Well, we don't need any pedestals. I just know you never will make a mistake.

LAURA. [_Kissing him_.] John, I'll never make you take those words back. [_Arms around his neck_.

JOHN. That goes double. You're going to cut out the cabs and cafes, and I'm going to cut out the whiskey and all-night sessions [LAURA _releases him; he backs slightly away_.]; and you're going to be somebody and I'm going to be somebody, and if my hunch is worth the powder to blow it up, we're going to show folks things they never thought were in us. Come on now, kiss me.

_She kisses him; tears are in her eyes. He looks into her face with a quaint smile_.

JOHN. You're on, ain't you, dear?

LAURA. Yes, I'm on.

JOHN. Then [_Points toward door with his left arm over her shoulder_.]

call him.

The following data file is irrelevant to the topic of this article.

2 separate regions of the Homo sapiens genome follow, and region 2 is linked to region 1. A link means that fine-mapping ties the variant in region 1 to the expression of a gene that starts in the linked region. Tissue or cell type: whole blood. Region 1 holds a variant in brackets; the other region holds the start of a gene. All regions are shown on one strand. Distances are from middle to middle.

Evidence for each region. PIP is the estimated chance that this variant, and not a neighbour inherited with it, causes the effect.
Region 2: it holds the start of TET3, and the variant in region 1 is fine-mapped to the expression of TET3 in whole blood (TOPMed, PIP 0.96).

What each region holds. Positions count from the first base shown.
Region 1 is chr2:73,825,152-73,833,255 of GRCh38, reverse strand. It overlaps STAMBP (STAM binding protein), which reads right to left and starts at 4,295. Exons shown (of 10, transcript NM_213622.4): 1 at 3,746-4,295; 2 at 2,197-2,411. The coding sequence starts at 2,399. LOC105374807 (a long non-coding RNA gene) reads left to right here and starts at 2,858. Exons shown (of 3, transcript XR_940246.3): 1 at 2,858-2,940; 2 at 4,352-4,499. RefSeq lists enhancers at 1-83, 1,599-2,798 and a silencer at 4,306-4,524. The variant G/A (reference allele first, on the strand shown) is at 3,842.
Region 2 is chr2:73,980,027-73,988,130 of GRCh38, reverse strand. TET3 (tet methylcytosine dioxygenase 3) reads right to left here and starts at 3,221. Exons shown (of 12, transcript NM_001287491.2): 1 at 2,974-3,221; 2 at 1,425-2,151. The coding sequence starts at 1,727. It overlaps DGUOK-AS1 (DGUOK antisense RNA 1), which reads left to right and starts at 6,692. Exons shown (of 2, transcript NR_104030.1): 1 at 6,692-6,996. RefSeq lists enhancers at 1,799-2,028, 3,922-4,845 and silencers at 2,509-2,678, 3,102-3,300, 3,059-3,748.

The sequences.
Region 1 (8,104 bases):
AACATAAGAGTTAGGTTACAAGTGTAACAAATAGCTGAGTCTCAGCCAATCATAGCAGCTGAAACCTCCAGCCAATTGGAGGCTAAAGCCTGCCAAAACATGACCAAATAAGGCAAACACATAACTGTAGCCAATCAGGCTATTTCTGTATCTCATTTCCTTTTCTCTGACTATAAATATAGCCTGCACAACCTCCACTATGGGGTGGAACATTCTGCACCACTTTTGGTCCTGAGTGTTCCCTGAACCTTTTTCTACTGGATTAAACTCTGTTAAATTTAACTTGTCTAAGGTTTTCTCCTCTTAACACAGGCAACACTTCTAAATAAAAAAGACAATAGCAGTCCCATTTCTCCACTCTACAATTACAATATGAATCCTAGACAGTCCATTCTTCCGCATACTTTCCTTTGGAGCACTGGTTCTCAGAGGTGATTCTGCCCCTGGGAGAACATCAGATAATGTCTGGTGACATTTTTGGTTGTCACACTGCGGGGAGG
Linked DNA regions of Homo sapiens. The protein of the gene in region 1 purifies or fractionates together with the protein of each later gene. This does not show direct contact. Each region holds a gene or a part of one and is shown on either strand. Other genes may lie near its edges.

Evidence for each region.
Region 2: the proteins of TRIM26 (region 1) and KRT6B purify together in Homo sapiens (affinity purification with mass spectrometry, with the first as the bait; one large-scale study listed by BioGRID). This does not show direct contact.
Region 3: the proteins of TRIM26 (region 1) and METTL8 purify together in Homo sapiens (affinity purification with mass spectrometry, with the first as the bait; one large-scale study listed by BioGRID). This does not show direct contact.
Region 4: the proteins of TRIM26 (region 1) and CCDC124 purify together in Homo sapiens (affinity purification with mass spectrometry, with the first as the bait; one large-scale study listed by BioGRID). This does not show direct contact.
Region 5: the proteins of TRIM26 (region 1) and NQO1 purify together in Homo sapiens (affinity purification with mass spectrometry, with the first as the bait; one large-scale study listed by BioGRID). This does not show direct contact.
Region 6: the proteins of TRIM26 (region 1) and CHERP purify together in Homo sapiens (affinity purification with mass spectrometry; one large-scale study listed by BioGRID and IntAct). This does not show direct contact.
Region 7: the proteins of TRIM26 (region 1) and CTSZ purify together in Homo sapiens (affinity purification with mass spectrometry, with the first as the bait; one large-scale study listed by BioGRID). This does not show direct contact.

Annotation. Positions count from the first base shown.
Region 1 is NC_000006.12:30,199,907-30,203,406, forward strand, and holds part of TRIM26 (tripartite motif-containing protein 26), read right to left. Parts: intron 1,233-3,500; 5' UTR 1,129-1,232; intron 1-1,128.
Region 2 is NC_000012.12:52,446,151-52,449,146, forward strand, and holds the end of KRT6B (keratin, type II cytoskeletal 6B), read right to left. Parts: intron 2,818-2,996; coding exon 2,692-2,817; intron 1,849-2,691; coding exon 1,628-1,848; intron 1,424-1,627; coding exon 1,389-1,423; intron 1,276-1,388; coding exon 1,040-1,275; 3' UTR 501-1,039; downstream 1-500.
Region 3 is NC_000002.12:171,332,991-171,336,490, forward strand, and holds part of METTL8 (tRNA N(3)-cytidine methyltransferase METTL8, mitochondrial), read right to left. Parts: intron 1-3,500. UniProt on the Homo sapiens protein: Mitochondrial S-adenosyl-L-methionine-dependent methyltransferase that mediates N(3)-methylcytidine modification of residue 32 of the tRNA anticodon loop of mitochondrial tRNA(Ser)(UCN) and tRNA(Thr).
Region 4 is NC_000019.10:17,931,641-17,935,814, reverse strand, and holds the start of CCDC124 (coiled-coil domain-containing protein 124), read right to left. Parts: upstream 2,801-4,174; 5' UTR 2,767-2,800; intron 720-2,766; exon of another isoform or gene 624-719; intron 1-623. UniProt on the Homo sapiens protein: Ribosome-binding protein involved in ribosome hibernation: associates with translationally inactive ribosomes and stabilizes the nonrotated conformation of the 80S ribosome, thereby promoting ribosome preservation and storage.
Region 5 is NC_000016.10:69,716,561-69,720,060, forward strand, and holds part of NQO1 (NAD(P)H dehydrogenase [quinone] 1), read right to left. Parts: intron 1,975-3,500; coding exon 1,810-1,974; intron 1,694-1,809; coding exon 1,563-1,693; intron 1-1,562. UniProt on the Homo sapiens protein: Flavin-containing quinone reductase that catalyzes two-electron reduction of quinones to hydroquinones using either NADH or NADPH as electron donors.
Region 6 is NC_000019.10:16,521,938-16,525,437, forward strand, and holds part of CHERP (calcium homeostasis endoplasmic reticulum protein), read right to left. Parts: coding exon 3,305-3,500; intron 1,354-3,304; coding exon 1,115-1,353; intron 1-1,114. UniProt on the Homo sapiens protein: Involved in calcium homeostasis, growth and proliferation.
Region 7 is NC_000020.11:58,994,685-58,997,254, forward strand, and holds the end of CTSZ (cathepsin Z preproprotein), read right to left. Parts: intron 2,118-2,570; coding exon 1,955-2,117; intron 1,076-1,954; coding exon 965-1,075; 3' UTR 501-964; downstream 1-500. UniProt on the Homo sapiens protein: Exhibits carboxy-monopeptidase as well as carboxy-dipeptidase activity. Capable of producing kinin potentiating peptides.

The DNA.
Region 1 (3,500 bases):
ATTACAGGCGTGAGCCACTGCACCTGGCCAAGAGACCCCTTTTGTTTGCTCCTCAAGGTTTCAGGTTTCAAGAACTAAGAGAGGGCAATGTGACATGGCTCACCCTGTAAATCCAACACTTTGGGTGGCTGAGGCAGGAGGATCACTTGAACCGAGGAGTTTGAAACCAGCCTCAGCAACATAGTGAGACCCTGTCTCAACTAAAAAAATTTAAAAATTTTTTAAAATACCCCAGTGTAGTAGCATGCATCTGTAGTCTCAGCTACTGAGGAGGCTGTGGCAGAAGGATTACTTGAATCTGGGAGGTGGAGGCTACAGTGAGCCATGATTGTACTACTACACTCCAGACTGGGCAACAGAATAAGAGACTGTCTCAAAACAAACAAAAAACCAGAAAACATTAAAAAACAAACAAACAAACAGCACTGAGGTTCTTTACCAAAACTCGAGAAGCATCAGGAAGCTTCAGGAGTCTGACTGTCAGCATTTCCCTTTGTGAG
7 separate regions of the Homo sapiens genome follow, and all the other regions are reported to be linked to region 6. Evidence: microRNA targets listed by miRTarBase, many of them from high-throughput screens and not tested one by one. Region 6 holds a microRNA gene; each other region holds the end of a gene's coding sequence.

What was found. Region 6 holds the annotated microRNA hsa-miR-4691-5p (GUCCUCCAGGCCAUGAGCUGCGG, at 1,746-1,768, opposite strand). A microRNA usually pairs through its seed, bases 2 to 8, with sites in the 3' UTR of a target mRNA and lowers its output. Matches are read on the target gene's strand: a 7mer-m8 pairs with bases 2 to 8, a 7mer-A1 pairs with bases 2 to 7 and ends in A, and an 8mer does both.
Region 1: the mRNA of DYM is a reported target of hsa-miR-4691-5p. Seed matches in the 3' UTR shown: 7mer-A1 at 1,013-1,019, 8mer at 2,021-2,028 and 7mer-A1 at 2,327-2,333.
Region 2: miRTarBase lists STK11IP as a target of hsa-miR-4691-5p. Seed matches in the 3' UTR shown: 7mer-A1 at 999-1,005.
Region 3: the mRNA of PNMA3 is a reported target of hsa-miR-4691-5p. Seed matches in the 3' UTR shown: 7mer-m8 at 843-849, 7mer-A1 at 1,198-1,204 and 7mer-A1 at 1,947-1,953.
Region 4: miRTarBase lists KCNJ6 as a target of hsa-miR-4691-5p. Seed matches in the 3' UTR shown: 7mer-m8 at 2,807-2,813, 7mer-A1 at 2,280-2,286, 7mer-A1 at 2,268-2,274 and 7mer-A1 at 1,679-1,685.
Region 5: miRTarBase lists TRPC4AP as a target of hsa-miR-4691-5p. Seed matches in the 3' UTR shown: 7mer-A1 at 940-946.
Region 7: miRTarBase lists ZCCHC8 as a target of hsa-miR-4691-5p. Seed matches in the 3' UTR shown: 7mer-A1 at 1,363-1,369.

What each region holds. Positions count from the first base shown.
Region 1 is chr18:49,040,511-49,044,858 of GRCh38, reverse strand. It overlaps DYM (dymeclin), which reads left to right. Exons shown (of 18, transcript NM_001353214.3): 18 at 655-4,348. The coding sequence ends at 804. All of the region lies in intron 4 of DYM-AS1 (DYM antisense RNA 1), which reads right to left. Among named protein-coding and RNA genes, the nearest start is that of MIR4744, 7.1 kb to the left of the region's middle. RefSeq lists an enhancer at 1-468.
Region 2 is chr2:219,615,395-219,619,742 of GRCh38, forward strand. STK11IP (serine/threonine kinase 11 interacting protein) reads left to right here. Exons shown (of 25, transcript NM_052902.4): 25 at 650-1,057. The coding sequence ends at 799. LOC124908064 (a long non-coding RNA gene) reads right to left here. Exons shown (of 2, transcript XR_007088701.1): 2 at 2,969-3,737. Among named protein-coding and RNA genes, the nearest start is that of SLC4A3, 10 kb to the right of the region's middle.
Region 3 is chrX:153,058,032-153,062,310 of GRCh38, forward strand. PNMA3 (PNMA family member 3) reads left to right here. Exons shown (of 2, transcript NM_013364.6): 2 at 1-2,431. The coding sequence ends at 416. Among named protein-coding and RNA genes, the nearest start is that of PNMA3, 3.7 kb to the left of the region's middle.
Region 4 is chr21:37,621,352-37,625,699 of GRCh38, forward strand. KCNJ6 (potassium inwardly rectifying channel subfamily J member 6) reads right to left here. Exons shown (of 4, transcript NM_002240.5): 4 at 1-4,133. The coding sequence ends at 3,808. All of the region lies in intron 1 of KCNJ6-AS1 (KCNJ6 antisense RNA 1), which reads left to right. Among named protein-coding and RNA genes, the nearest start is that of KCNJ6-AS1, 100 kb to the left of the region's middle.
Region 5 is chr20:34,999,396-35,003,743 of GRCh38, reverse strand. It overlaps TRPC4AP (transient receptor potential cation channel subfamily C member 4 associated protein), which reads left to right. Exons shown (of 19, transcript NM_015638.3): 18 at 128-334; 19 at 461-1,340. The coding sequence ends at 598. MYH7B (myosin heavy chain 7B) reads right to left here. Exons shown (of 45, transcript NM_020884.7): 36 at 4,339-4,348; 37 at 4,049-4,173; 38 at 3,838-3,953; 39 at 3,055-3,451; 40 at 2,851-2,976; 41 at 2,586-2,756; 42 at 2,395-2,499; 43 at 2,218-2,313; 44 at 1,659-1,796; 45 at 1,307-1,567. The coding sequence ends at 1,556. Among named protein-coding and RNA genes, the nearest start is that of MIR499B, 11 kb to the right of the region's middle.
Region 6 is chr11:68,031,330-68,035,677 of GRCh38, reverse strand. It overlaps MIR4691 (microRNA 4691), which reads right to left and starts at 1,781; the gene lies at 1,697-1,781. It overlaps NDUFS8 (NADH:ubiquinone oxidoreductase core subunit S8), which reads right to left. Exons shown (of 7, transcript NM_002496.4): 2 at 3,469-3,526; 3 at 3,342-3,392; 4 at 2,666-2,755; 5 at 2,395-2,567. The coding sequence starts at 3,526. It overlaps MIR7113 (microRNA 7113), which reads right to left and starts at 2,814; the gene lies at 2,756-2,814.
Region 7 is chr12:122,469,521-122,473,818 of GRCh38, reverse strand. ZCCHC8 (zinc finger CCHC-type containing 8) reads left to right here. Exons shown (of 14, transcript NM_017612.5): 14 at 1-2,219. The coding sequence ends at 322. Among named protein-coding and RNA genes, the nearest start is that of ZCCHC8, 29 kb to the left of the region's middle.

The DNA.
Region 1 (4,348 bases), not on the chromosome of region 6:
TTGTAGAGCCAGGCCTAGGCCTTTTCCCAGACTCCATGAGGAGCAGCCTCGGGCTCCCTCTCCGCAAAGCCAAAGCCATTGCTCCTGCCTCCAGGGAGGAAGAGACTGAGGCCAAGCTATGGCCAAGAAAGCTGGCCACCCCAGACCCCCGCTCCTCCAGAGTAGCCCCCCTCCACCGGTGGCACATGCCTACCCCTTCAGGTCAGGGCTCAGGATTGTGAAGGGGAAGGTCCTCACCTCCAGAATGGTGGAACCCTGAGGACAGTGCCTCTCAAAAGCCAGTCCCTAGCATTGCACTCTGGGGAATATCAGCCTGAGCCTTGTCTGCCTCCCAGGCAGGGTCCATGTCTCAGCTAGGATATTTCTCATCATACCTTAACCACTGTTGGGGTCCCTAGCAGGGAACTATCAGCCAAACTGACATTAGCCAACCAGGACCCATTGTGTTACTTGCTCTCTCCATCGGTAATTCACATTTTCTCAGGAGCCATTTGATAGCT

LAURA. Brockton?

JOHN. Yes, and tell him you go back to New York without any travelling companion this season.

LAURA. Now?

JOHN. Sure.

LAURA. You want to hear me tell him?

JOHN. [_With a smile_.] We're partners, aren't we? I ought to be in on any important transaction like that, but it's just as you say.

LAURA. I think it would be right you should. I'll call him now.

JOHN. All right. [_Crossing to stairway_. LAURA _crosses to door; twilight is becoming very much more p.r.o.nounced_.

LAURA. [_At door_.] Mr. Brockton! Oh, Mr. Brockton!

WILL. [_Off stage_.] Yes.

LAURA. Can you spare a moment to come out here?

WILL. Just a moment.

LAURA. You must come now.

WILL. All right. [_She waits for him and after a reasonable interval he appears at door_.] Laura, it's a shame to lure me away from that mad speculation in there. I thought I might make my fare back to New York if I played until next summer. What's up?